Power BI Demo: Goal Pacing with Gauge Charts

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Lecture description

In this demo, I'll show you how to build and customize a gauge chart visual in Power BI Desktop, and use it to show pacing toward our Total Orders goal.

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Microsoft Power BI Desktop for Business Intelligence

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10:43:16 of on-demand video • Updated September 2021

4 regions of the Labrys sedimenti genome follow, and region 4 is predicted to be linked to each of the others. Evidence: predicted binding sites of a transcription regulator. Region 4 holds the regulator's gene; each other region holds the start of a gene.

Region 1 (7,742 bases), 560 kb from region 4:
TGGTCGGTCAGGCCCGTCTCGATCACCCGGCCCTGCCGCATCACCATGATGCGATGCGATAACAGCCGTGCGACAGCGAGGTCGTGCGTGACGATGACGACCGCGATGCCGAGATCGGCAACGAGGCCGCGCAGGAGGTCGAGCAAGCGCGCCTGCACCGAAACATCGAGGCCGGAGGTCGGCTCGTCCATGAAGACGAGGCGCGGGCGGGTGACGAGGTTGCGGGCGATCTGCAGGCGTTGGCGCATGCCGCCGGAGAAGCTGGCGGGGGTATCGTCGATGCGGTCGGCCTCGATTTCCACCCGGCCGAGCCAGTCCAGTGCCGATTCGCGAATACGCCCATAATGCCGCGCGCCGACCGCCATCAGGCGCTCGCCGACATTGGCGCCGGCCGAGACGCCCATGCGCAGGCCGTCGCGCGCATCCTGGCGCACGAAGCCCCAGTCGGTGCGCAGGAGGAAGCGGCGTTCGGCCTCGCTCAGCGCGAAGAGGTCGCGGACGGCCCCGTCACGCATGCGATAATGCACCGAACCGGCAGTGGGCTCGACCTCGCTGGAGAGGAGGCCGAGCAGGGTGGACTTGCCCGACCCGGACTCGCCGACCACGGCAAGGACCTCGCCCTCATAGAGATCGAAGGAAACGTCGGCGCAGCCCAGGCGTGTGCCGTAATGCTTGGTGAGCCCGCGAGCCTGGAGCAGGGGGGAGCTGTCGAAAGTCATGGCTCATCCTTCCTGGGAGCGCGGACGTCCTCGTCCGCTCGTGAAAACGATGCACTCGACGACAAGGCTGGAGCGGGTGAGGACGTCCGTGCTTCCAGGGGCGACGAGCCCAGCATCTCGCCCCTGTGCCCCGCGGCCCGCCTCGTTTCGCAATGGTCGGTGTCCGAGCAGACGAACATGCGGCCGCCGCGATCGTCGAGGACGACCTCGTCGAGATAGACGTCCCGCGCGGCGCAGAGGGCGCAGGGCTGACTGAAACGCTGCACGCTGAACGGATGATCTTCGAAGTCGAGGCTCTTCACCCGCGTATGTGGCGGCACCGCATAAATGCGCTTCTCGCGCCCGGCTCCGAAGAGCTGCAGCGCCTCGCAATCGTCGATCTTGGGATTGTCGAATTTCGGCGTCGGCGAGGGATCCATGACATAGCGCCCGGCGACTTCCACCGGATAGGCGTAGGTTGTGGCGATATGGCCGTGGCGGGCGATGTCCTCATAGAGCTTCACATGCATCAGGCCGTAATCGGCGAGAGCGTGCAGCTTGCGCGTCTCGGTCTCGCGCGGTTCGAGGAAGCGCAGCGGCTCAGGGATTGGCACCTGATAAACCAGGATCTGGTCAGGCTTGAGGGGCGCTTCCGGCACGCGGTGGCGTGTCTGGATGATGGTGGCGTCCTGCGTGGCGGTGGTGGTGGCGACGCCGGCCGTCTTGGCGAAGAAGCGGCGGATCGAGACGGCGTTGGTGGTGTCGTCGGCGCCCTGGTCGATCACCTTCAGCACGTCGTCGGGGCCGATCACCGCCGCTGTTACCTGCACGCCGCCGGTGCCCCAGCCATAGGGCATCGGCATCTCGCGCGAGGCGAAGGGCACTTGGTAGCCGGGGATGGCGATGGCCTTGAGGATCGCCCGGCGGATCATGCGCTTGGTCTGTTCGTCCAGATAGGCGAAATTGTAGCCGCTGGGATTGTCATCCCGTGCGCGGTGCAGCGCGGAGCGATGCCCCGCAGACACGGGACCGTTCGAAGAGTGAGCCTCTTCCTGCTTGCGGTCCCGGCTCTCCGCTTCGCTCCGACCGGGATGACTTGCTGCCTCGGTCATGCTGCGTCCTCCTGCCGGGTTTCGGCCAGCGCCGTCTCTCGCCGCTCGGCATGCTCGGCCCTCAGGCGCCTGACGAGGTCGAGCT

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English [Auto] All right, I've got one more specific visual demo for you, and I've saved a fun one for last, we're going to talk about Gaige charts so you can find the gages right here underneath the pie. And we can drop one onto a canvas, we need to make a little bit of room for it, so let's go ahead and just shrink down our returns view and are trying to profit view to make some room for these gauges up at the top of the page. That looks good. Now, essentially, what I want to do is use the gauge to provide a quick visual indicator of pacing towards our targets. And remember, we defined order targets and revenue targets as 10 percent lifts over the previous month. And we did that using time intelligence functions in DACS. So for a first gauge, let's call this our total orders gauge. We'll hop into a sales table, grab total orders and drop it into the first field, which is the values field. And you'll see a few things happen here, populated the total value of twenty three thousand. Again, no other filter context yet aside from our report level filter of twenty sixteen or twenty seventeen. And what it's done is default to a minimum of zero, maximum of about twice the current total so that it defaults to a half filled gauge. And there are a couple tweaks I'd like to make here. Number one, I want this gauge to always show monthly performance for the current month because our targets or goals are defined at the monthly level. And I want to provide a recent view of performance, not just the grand total. So to do that, we're going to work with our visual level filters here and we're going to need a field from our calendar, look in this case monthly. So I'll take the start of the month field and drag it right in here. Now, I've got a couple of options here because the data that we're working with at this point is fixed. We could simply select June 1st, the month of June, and update our gauge to the latest month that way. Problem is, we need to get smarter about this. We need a flexible solution that will scale if we end up adding more data over time. If adventure works, for instance, start sending us sales or returns data each week or each month and expects new reports, then this basic filter just isn't going to cut it because we're going to pull in July data and it will still filter to June because we've fixed the filter in that way. So what we need is a better solution like Top End. And what we're going to do here is show the top one item and that item is going to be the start of the month. And because it's a date field, Tarby gives us these earliest or latest options, so we want the top one latest month and when we apply. We see the same value, which is exactly what we want. June is the correct value because it's the current month, except now our solution is more scalable and more flexible by using that top end filter instead. So that works for our filter. We're good to go there. Next up, we need to provide context, because right now this gauge is meaningless, we could simply have a card showing this number and it would accomplish the exact same thing. So the beauty of Gaige charts, kind of like KPI cards, is that they accept interesting values like dynamic minimums or maximums and target values. So let's go ahead and grab our target order target tax measure and you'll see that calculation right here. Previous month orders times one point one. And let's drag that into the target value field here. And now what that does is it creates this indicator with the target, which in this case is two thousand three hundred and eighty two, telling us that we are slightly behind target overall for the current month. Now, there's another option that works pretty well here, too, which is to take that target, that order target and move it to the maximum value. That way, the gauge fills up until it hits the goal or the target value. So if you have a partially filled gauge, it means you haven't reached your target yet. So I think this is actually a bit more intuitive. But again, this is completely up to you. If you prefer to see that order target in this format, that's fine. I think both look nice. I'm going to keep mine on maximum value. And let's just resize this a little bit. That looks good and update the title. And let's make this a bit more descriptive to something like current month orders versus Target. There we go. And if we want to be consistent with our exact summary. We could do something like this. There we go and senator. Beautiful. So there's our total monthly orders gauge, we can go ahead and take that copy and paste it two more times. Because we're going to do one more for revenue and then a third for returns, so let's work on our second one here and we're just going to swap in and out the values so our filter can still stay exactly as is. Can actually collapse her calendar and in this case, we don't want orders and order target, we want revenue. And the revenue target. So swapped them out in this case, current month, got one point eight three million in revenue against a target of one point nine five. So coming in in just under and we can change the title as well. To current month instead of orders, current month revenue versus target and our last gauge here, we're going to show returns, head to our fields, drill into our returns table, don't grab total returns instead of total orders. And I remember we don't have a return target. So in this case, let's just use the previous month return as our maximum value. And because this is a negative metric, I want to call that out and make that explicitly clear using some color consistency. Let's change the data color. There we go, and just the title here as well. Two current month returns and not versus target this year versus previous month, and there we go.